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Book Review Technique of Inorganic Chemistry. Vol. IV. Edited by H. B. Jonassen and A. Weissberger

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Whether the following Chapter 5, i n which classification
reactions, i.e. reactions for identifying certain functional
groups, are discussed, is necessary at all needs careful consideration. Extensive overlapping and repetition of Chapter 4
are the rule. For instance, the preparation of a 2,4-dinitrophenylhydrazine solution is described both on p. 118 and on
p. 189. A combination of the table on pp. 215 and 216,
listing the principal identification reactions, with Chapter 6,
which once more lists the principal derivatives, would be
adequate.
Following an introduction to the qualitative analysis of
mixtures of substances, Chapter 8 discusses spectroscopic
methods (UV, I R , NMR, and mass spectrometry). In every
case a short theoretical introduction is given, the relevant
apparatus is sketched in ready-for-use arrangement, and the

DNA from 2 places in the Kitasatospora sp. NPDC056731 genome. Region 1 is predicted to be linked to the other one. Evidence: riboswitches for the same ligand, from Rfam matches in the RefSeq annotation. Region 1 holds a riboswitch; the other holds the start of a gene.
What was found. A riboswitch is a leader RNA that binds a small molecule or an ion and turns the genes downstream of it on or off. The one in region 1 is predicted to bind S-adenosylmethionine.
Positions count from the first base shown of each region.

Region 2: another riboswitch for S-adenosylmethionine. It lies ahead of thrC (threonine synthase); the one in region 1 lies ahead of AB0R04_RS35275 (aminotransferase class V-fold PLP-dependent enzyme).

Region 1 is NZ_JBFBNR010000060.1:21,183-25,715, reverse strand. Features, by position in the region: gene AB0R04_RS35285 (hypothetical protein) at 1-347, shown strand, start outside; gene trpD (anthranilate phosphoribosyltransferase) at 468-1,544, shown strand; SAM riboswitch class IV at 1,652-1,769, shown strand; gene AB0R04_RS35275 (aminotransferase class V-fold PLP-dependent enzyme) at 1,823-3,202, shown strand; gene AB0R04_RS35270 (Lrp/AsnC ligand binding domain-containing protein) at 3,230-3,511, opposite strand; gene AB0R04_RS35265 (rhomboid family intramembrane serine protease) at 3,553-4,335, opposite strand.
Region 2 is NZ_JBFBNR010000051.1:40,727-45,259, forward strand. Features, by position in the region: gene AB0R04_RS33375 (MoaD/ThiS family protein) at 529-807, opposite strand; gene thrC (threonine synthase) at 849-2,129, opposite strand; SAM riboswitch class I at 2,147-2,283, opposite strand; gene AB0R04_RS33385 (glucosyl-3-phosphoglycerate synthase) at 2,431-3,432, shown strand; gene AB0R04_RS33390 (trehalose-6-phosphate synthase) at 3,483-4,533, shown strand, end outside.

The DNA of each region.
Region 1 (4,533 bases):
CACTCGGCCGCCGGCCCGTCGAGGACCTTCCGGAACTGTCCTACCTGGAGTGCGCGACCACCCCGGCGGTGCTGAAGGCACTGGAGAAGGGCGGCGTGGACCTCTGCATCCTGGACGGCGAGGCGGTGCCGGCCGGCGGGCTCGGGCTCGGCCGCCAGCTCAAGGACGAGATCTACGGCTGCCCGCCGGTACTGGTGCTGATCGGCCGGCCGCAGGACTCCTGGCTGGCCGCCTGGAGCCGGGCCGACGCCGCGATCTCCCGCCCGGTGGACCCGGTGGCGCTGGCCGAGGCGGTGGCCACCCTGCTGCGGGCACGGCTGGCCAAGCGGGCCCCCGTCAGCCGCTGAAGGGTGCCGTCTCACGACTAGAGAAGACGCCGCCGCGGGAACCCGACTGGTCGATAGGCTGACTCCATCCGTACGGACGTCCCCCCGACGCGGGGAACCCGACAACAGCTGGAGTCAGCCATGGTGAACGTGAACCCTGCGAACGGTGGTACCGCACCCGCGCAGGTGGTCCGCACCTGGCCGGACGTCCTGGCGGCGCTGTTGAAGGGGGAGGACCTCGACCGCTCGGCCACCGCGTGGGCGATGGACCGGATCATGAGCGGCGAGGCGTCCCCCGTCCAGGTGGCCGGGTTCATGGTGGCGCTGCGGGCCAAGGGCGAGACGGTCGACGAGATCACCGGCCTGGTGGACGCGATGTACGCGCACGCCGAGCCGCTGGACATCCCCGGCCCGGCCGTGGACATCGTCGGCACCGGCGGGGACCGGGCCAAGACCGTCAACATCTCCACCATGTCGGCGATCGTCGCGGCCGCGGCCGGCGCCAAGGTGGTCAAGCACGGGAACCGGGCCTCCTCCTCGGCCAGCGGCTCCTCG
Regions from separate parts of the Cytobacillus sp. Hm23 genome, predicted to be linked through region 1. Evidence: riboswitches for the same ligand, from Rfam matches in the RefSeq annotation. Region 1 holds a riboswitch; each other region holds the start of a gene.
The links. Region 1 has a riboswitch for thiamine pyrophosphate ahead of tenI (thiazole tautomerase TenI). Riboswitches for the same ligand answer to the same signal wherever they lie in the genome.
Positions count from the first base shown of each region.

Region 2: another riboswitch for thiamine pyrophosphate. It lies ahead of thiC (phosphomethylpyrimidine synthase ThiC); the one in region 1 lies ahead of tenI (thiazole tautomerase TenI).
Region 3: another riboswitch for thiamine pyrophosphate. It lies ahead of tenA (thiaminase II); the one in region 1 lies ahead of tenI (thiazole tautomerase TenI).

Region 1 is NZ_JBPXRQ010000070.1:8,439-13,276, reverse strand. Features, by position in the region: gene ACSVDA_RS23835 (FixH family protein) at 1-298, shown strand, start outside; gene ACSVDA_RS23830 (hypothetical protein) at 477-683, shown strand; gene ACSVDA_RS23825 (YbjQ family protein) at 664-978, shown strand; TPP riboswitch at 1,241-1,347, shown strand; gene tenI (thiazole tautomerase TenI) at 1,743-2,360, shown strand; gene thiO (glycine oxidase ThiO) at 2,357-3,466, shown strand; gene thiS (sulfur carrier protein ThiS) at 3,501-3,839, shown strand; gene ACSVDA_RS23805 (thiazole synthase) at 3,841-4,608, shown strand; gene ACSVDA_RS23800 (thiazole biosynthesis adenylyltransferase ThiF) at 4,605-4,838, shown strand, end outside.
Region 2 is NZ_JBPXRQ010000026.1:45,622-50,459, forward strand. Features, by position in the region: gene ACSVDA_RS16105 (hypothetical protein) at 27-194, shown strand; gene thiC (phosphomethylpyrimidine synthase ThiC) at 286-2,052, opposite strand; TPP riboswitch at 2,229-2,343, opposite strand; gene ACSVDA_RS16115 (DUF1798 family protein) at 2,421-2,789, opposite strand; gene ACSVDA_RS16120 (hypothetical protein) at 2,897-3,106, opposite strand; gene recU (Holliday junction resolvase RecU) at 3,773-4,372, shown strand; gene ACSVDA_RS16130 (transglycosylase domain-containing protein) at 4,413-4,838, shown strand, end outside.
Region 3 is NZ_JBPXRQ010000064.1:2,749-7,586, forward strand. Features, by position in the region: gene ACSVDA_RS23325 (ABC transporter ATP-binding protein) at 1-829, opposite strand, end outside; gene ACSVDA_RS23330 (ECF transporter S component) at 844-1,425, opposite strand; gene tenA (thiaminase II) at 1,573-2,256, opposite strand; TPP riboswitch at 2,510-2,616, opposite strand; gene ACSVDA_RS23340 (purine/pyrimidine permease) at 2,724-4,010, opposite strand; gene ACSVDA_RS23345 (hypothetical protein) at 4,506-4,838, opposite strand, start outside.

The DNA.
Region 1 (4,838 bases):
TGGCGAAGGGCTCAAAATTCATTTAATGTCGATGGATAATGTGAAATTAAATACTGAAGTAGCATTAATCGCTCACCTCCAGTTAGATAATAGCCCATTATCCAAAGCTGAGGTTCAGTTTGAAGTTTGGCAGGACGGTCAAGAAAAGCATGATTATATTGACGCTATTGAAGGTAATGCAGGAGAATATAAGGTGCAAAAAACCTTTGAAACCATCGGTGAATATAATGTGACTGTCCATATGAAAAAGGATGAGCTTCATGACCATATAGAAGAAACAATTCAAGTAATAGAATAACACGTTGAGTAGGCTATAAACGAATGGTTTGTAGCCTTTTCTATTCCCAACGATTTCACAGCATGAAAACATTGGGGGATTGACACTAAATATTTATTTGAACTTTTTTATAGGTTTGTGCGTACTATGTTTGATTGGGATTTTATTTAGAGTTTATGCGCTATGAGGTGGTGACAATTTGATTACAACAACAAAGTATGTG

possible applications of the spectra are discussed with
examples. This chapter, which is introduced for the first time
in this edition, is a very valuable contribution to the book,
which concludes with a number of tables containing the
physical characteristics for a large number of compounds.
Chromatographic methods are not discussed here but are
described in Volume 1; however, pages 237 and 238 contain
a bibliography of the various chromatographic methods. The
volume represents a successful compilation of chemical and
physical methods of analysis. It can be recommended without
reservation, even if one would like to see a condensation of